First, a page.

Ocean of Grief
Pale Existence

Ocean of Grief is a melodic doom death metal band hailing from Greece and I have sat on this release for a bit before reviewing it for a number of reasons.  I love doom-death metal and some bands embrace the sorrow, depression and lonely atmospheres more than others.  Sometimes when these types of emotions are added to the doom-death experience it can be a lot to take in and review, since when we listen to music it should move you in certain ways.  This band was not on my radar, and neither were their prior releases, their 2016 debut ep Fortress of My Dark Self and their Nightfall’s Lament debut album in 2018.

Their newest offering was recommended to me by someone who holds a special place in my dark and lonely heart and the album cover of Pale Existence with the overruling color being blue, for a plethora of personal reasons related to this individual, I had to take a step back before I could review it, because of the emptiness and sadness I still feel relating to this situation.  So how the hell is that for an opening for a doom-death metal review, folks? A little personal mumbo jumbo coming from yours truly.  So yes, Ocean of Grief, so impressed me with their emotive leanings I went back and scored their prior releases and was thoroughly impressed to no end.

Pale Existence is 7 songs in 47 minutes and the longest track on the album, at over eight minutes, “Poetry for the Dead”, starts us on this depressive journey.  The eerie opening keyboards sets the stage for the rest of this album and then the music lumbers forth, then gets back into an atmospheric lull before the vocals come growling forward at the 2.23 mark.  The melodies are breathtaking and super emotive and the undercurrent of doom death heaviness is ever-present.  The vocals are perfectly growled and the double bass drums kicking in a minute later add that little extra.  More atmospheric and softer moments rear their head with some classic metal guitar soloing that for some reason reminds me of some of the sounds on some early Fates Warning albums.  The heaviness at the 5.50 mark is excellent and more guitar solos and the song trails off.  What an epic opening song.

“Imprisoned Between Worlds” is such an excellent title for a song, coming from a band that plays this particular genre of metal.  The song is atmospheric, hopeless and very depressing.  Trust me you will be whipping out the first My Dying Bride ep and debut album, same with early Anathema too, after you listen to Ocean of Grief.  The song gets into mellower moments while building up to the epic 3-minute mark which definitely screams for you to wallow in your misery and filth.  The heaving and deliberate heaviness returns and Charalabos Oikonomopoulos’ growling vocals are unnerving, as they come in and out of this song.  He is good at what he does, the tone does get a bit one-dimensional as there are no other tones he uses, however, they do go well with the music.  “Cryptic Constellations” has more of that double bass action and some of the isolated moments at the four-minute mark, with the atmospheric buildup and ending heavy again, make this an excellent listening experience.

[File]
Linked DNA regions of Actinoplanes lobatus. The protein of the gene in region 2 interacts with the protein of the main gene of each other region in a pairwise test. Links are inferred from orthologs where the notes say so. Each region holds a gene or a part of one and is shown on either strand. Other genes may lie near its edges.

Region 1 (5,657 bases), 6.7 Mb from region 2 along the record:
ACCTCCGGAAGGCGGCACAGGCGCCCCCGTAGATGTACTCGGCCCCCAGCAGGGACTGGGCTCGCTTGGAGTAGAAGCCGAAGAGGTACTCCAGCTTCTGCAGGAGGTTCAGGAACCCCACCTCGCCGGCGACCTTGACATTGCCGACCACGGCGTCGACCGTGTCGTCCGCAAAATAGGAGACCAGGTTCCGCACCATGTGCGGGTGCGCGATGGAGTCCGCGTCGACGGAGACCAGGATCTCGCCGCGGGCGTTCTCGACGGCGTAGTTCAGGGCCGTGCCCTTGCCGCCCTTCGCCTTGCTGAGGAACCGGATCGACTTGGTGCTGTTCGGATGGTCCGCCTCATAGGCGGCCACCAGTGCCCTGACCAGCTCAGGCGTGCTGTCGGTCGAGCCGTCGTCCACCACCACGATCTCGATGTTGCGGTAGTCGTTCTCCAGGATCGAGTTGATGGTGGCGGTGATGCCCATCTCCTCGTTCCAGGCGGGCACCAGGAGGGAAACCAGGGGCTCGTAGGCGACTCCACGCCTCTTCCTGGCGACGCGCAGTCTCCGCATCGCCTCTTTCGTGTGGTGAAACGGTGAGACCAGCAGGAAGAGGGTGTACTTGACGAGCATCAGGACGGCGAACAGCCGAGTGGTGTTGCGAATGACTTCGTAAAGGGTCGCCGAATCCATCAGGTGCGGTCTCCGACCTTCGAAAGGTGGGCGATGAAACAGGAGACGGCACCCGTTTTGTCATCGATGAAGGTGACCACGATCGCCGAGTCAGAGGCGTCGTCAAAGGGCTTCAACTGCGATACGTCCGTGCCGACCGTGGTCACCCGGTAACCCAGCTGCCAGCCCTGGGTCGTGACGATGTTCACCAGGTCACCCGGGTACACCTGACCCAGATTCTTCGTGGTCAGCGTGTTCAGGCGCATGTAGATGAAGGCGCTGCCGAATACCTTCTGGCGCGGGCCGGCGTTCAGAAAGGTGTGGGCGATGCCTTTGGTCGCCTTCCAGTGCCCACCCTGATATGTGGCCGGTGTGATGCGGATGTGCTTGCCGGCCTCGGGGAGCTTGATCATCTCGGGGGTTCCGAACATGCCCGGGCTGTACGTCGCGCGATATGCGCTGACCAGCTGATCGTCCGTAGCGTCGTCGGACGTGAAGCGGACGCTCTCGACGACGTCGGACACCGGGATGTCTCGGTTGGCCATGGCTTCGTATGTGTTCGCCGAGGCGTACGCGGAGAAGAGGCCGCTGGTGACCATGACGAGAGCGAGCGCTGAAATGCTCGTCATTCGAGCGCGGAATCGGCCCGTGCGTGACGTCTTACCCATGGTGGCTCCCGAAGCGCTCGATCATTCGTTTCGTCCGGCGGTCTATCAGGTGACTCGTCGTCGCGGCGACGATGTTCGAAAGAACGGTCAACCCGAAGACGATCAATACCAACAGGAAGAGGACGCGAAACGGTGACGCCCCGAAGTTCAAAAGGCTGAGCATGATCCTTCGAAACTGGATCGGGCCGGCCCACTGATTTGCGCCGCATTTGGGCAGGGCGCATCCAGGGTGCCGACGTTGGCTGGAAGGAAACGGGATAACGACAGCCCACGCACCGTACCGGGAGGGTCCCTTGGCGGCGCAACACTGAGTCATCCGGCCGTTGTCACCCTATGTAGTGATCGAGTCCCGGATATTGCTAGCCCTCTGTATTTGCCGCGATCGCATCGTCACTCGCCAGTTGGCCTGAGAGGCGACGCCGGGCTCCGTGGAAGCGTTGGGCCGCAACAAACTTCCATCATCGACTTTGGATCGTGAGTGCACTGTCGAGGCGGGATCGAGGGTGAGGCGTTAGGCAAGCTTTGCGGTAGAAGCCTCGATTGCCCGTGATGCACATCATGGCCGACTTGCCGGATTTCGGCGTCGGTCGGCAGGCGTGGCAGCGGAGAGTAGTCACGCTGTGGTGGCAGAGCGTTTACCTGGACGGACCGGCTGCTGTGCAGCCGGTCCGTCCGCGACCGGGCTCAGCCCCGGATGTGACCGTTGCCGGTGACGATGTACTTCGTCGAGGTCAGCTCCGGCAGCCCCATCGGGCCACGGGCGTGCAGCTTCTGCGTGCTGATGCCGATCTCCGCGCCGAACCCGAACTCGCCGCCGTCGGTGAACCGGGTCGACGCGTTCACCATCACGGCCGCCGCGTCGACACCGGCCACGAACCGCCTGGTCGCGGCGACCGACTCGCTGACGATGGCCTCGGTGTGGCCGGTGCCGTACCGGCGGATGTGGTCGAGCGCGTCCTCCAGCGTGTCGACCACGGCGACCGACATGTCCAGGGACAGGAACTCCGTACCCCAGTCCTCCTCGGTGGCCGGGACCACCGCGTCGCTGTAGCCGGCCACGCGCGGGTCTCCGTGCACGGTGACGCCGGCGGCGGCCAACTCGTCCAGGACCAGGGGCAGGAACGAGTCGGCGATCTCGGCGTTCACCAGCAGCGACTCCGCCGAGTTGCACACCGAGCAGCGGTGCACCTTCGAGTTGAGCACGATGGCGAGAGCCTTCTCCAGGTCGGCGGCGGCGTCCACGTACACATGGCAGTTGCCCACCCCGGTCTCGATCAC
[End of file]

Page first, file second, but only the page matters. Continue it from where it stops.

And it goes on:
Ocean of Grief’s Pale Existence is an excellent doom death metal album with many other areas of interest surrounding their sound as the melodies, heaviness and song writing all encapsulate the feelings of loss, depression, hopelessness and sadness.

In some respect, I find solace in this type of music and definitely over the last several months I have gone back to this album multiple times, all the while wishing some of those personal moments, I mentioned in my opening, were resolved and that individual was still with me…But alas good reader, if some of my emotive rants, help you to understand this type of music or want to investigate Ocean of Grief, then go for it.  I have not had a band conjure up such internal emotions in quite some time and this is an excellent album.

[Visit the band's website]
Written by Frank Rini
July 7th, 2023


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